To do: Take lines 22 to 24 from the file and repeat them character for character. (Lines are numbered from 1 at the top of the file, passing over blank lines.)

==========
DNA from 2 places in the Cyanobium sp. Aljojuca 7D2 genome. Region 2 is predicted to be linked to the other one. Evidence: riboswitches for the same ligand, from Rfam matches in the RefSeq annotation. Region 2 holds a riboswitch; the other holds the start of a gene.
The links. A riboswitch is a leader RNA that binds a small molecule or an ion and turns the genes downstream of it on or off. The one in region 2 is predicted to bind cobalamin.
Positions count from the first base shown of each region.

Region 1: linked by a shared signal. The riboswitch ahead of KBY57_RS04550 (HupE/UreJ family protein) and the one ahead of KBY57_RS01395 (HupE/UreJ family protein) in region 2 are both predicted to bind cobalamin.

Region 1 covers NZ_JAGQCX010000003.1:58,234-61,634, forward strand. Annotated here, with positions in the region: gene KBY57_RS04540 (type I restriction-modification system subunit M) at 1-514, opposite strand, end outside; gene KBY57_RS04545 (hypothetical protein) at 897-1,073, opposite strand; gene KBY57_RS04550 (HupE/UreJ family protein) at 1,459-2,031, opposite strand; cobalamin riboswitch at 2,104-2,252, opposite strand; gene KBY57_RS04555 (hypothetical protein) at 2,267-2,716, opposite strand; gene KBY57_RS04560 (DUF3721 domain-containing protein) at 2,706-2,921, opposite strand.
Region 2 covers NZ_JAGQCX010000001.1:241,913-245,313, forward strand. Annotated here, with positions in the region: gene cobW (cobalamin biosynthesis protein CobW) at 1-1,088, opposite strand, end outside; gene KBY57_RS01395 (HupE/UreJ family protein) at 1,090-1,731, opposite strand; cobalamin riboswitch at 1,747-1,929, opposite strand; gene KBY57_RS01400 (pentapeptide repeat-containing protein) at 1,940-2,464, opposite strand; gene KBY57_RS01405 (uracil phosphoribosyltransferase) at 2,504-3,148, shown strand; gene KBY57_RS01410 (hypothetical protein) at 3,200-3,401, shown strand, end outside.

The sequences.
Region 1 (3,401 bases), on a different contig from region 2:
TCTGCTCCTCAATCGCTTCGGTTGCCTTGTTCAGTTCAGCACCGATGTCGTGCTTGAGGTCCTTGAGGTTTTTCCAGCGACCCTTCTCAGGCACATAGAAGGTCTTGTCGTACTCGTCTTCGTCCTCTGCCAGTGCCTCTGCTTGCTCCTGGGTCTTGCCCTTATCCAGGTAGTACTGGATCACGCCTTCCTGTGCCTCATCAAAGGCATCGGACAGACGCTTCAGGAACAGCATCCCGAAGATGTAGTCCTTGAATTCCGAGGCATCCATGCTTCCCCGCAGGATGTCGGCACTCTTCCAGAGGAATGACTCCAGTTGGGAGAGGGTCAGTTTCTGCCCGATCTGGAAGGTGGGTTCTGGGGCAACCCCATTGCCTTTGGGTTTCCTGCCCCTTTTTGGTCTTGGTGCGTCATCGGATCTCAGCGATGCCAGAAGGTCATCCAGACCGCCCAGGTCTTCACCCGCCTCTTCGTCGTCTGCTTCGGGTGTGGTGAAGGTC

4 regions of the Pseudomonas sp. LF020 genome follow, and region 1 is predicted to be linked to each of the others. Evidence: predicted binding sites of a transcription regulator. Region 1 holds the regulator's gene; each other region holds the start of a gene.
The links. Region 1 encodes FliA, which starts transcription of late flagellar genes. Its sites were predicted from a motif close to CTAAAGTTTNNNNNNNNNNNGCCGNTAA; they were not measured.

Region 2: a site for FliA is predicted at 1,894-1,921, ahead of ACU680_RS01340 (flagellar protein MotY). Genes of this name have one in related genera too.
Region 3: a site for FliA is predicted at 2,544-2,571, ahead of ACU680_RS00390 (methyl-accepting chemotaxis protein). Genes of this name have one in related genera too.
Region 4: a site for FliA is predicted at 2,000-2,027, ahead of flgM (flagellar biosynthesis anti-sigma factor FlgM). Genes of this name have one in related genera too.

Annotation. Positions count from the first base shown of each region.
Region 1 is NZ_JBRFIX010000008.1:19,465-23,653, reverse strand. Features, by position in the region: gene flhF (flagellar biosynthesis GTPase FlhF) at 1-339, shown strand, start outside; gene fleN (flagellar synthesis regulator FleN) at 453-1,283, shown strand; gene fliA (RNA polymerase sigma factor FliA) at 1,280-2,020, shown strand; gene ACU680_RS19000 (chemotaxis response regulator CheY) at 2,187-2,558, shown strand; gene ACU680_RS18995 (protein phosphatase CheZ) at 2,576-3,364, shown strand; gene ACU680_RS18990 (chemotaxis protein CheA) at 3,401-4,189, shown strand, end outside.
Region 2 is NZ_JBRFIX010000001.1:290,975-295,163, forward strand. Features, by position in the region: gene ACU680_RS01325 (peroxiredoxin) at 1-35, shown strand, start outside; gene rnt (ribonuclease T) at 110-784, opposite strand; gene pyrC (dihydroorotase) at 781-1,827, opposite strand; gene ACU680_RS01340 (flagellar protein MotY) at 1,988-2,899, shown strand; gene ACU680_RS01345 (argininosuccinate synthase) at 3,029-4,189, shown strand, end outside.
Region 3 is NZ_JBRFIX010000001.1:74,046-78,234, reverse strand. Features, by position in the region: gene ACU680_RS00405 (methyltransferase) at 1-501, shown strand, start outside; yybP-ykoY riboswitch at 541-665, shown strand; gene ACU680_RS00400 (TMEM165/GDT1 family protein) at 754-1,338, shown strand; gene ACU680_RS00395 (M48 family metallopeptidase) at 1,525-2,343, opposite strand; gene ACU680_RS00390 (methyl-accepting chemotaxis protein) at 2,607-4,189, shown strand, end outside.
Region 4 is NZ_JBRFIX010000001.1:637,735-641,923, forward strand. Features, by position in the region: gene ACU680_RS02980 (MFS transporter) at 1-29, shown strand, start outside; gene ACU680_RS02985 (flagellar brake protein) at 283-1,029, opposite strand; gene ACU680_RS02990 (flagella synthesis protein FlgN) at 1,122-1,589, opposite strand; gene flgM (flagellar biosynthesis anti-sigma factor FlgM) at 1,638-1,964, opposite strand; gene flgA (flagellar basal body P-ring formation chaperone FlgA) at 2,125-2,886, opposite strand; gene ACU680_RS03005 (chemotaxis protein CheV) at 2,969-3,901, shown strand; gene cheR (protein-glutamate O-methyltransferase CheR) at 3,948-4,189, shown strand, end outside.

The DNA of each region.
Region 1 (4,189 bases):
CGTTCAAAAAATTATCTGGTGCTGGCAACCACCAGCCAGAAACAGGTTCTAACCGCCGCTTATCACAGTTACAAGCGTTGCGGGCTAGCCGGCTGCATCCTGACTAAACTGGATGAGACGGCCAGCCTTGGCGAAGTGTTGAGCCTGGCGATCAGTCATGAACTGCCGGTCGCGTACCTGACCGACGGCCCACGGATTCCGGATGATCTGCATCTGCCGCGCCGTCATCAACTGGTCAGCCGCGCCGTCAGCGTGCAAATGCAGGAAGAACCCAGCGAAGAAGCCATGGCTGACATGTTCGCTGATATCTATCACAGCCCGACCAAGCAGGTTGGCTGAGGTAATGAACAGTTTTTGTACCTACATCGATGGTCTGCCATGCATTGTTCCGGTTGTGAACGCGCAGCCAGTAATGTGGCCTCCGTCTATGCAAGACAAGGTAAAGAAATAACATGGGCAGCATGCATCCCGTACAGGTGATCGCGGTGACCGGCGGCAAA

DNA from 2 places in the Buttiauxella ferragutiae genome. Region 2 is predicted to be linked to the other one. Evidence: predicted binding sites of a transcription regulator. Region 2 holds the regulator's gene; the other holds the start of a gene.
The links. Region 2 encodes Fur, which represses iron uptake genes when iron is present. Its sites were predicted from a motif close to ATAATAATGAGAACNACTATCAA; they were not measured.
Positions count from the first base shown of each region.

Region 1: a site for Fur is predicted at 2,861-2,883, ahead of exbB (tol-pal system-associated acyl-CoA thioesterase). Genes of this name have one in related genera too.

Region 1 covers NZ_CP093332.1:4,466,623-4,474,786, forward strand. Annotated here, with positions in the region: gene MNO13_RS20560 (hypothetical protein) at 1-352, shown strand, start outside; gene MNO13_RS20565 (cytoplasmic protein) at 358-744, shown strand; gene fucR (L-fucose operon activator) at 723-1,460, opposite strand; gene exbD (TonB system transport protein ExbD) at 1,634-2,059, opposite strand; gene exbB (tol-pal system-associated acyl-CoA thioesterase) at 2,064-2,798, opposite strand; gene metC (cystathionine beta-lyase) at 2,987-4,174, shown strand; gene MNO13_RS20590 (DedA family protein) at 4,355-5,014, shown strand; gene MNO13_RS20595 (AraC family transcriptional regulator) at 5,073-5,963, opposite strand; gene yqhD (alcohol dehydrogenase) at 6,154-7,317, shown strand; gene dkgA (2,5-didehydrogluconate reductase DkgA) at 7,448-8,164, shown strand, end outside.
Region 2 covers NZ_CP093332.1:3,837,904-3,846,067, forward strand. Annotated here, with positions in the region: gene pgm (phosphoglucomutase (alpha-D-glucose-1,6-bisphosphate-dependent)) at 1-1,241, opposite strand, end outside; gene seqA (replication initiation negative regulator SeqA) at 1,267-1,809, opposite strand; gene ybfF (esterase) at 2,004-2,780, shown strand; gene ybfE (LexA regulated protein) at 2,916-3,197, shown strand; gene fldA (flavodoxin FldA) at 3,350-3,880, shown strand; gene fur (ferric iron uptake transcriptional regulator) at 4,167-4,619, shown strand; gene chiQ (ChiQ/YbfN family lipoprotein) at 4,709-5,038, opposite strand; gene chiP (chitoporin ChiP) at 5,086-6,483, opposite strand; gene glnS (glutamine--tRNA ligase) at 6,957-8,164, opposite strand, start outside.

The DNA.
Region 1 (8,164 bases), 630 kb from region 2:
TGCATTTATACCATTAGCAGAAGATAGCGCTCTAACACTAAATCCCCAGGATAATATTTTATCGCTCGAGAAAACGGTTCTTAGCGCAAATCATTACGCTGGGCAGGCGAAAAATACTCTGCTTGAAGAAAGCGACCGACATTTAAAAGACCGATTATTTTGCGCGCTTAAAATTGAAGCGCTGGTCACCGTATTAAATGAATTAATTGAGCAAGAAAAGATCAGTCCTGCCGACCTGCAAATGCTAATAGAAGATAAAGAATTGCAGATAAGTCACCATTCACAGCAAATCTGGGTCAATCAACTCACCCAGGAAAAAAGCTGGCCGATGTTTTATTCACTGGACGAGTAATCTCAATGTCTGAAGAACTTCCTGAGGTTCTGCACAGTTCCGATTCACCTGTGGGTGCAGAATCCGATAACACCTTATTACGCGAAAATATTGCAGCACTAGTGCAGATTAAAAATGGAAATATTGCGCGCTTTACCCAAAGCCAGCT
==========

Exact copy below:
CGTTCAAAAAATTATCTGGTGCTGGCAACCACCAGCCAGAAACAGGTTCTAACCGCCGCTTATCACAGTTACAAGCGTTGCGGGCTAGCCGGCTGCATCCTGACTAAACTGGATGAGACGGCCAGCCTTGGCGAAGTGTTGAGCCTGGCGATCAGTCATGAACTGCCGGTCGCGTACCTGACCGACGGCCCACGGATTCCGGATGATCTGCATCTGCCGCGCCGTCATCAACTGGTCAGCCGCGCCGTCAGCGTGCAAATGCAGGAAGAACCCAGCGAAGAAGCCATGGCTGACATGTTCGCTGATATCTATCACAGCCCGACCAAGCAGGTTGGCTGAGGTAATGAACAGTTTTTGTACCTACATCGATGGTCTGCCATGCATTGTTCCGGTTGTGAACGCGCAGCCAGTAATGTGGCCTCCGTCTATGCAAGACAAGGTAAAGAAATAACATGGGCAGCATGCATCCCGTACAGGTGATCGCGGTGACCGGCGGCAAA

DNA from 2 places in the Buttiauxella ferragutiae genome. Region 2 is predicted to be linked to the other one. Evidence: predicted binding sites of a transcription regulator. Region 2 holds the regulator's gene; the other holds the start of a gene.
The links. Region 2 encodes Fur, which represses iron uptake genes when iron is present. Its sites were predicted from a motif close to ATAATAATGAGAACNACTATCAA; they were not measured.